CDEST: Class Distinguishability-Enhanced Self-Training Method for Adopting Pre-Trained Models to Downstream Remote Sensing Image Semantic Segmentation
by Ming Zhang, Xin Gu, Ji Qi, Zhenshi Zhang, Hemeng Yang, Jun Xu, Chengli Peng and Haifeng Li
Remote Sens. 2024, 16(7), 1293; https://doi.org/10.3390/rs16071293 - 6 Apr 2024
Viewed by 555
Abstract
The self-supervised learning (SSL) technique, driven by massive unlabeled data, is expected to be a promising solution for semantic segmentation of remote sensing images (RSIs) with limited labeled data, revolutionizing transfer learning. Traditional ‘local-to-local’ transfer from small, local datasets to another target dataset [...] Read more.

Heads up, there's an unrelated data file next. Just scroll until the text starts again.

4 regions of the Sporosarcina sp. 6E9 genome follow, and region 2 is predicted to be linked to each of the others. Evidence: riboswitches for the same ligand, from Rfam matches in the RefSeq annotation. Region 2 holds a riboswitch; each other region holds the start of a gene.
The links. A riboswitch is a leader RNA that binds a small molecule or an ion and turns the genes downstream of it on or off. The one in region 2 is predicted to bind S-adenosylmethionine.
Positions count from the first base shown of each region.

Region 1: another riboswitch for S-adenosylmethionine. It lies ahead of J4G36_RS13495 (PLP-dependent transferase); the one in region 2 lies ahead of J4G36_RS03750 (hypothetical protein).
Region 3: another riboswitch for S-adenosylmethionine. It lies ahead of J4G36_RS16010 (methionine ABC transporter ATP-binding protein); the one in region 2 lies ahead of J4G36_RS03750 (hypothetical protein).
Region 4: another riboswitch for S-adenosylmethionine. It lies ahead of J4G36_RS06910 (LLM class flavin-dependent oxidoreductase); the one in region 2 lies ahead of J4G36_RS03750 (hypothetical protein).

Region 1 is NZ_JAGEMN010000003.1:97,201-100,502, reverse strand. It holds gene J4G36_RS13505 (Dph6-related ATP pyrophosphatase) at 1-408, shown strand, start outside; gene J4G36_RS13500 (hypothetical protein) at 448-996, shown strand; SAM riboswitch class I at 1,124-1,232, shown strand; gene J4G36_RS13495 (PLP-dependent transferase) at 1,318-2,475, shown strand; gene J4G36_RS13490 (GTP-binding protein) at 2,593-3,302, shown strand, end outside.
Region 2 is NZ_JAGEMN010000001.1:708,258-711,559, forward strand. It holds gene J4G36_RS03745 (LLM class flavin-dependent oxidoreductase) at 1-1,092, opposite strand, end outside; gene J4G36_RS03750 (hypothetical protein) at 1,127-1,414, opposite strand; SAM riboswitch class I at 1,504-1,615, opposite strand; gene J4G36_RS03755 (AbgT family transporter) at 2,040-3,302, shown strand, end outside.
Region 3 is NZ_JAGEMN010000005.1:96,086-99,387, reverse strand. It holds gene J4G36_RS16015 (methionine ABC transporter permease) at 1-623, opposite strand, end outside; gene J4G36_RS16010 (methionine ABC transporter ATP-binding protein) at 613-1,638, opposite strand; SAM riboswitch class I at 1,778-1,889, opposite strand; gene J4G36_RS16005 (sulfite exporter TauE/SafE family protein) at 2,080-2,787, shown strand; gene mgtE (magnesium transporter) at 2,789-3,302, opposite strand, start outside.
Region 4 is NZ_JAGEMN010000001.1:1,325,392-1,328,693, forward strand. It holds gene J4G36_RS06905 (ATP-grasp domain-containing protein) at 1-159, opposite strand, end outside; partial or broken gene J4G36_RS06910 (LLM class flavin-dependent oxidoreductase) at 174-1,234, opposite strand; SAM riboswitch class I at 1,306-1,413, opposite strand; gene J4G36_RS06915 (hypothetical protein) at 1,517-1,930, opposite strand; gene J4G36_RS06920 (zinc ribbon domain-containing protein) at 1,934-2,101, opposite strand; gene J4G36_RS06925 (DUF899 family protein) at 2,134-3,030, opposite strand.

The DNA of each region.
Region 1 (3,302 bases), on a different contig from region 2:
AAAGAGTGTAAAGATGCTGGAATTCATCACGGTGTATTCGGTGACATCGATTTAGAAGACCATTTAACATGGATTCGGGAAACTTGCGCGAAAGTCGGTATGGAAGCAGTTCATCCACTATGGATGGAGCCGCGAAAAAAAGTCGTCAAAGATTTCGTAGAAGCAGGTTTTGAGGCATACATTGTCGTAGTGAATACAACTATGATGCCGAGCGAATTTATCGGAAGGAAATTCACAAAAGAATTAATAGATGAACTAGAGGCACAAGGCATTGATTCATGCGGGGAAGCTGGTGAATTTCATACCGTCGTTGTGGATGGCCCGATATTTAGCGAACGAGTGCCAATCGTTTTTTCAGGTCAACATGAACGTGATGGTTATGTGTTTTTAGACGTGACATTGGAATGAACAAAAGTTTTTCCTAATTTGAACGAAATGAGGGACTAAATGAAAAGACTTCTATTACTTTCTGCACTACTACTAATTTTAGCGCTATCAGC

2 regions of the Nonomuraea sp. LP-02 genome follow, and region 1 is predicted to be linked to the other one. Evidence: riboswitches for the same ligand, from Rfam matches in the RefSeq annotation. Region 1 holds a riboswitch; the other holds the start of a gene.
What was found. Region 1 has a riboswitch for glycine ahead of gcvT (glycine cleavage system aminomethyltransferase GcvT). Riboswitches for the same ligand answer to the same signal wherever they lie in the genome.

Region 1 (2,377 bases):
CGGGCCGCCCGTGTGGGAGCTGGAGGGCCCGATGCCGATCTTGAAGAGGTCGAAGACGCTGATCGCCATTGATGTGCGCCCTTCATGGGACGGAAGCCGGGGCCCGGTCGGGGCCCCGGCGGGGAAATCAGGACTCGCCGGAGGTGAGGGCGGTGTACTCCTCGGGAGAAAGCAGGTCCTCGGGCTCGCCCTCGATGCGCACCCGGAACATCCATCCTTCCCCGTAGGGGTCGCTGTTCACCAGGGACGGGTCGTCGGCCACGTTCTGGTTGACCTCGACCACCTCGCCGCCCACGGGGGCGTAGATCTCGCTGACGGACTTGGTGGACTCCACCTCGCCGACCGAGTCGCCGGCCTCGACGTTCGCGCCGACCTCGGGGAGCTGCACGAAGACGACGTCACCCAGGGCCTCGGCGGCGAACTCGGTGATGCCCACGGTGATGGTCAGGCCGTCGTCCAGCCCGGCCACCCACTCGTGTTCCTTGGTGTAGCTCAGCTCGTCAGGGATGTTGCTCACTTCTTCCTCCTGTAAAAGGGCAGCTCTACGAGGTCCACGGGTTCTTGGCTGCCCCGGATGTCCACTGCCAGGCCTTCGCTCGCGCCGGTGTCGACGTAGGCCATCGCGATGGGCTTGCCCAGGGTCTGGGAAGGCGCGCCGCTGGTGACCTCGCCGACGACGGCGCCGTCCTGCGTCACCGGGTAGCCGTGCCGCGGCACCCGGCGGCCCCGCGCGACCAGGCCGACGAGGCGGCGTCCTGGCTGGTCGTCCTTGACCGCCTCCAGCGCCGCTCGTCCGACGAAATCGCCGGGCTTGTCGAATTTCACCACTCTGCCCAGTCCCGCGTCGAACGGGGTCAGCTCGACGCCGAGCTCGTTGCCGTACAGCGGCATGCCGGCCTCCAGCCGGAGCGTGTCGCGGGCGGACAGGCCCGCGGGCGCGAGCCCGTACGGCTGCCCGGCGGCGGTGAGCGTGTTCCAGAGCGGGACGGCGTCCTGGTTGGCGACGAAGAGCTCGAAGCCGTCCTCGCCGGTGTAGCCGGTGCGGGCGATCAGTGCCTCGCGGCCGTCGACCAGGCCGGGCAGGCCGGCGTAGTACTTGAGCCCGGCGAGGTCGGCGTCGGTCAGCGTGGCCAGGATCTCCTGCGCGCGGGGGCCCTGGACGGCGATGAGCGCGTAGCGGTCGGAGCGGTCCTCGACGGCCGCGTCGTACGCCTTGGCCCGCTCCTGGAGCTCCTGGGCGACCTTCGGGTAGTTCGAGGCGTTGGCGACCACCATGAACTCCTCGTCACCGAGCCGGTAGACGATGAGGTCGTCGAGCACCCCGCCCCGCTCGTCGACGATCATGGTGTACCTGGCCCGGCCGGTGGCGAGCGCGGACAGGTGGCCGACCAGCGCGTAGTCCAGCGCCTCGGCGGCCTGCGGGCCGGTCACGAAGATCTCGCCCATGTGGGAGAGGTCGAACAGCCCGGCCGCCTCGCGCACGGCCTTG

The self-supervised learning (SSL) technique, driven by massive unlabeled data, is expected to be a promising solution for semantic segmentation of remote sensing images (RSIs) with limited labeled data, revolutionizing transfer learning. Traditional ‘local-to-local’ transfer from small, local datasets to another target dataset plays an ever-shrinking role due to RSIs’ diverse distribution shifts. Instead, SSL promotes a ‘global-to-local’ transfer paradigm, in which generalized models pre-trained on arbitrarily large unlabeled datasets are fine-tuned to the target dataset to overcome data distribution shifts. However, the SSL pre-trained models may contain both useful and useless features for the downstream semantic segmentation task, due to the gap between the SSL tasks and the downstream task. To adapt such pre-trained models to semantic segmentation tasks, traditional supervised fine-tuning methods that use only a small number of labeled samples may drop out useful features due to overfitting. The main reason behind this is that supervised fine-tuning aims to map a few training samples from the high-dimensional, sparse image space to the low-dimensional, compact semantic space defined by the downstream labels, resulting in a degradation of the distinguishability. To address the above issues, we propose a class distinguishability-enhanced self-training (CDEST) method to support global-to-local transfer. First, the self-training module in CDEST introduces a semi-supervised learning mechanism to fully utilize the large amount of unlabeled data in the downstream task to increase the size and diversity of the training data, thus alleviating the problem of biased overfitting of the model. Second, the supervised and semi-supervised contrastive learning modules of CDEST can explicitly enhance the class distinguishability of features, helping to preserve the useful features learned from pre-training while adapting to downstream tasks. We evaluate the proposed CDEST method on four RSI semantic segmentation datasets, and our method achieves optimal experimental results on all four datasets compared to supervised fine-tuning as well as three semi-supervised fine-tuning methods. Full article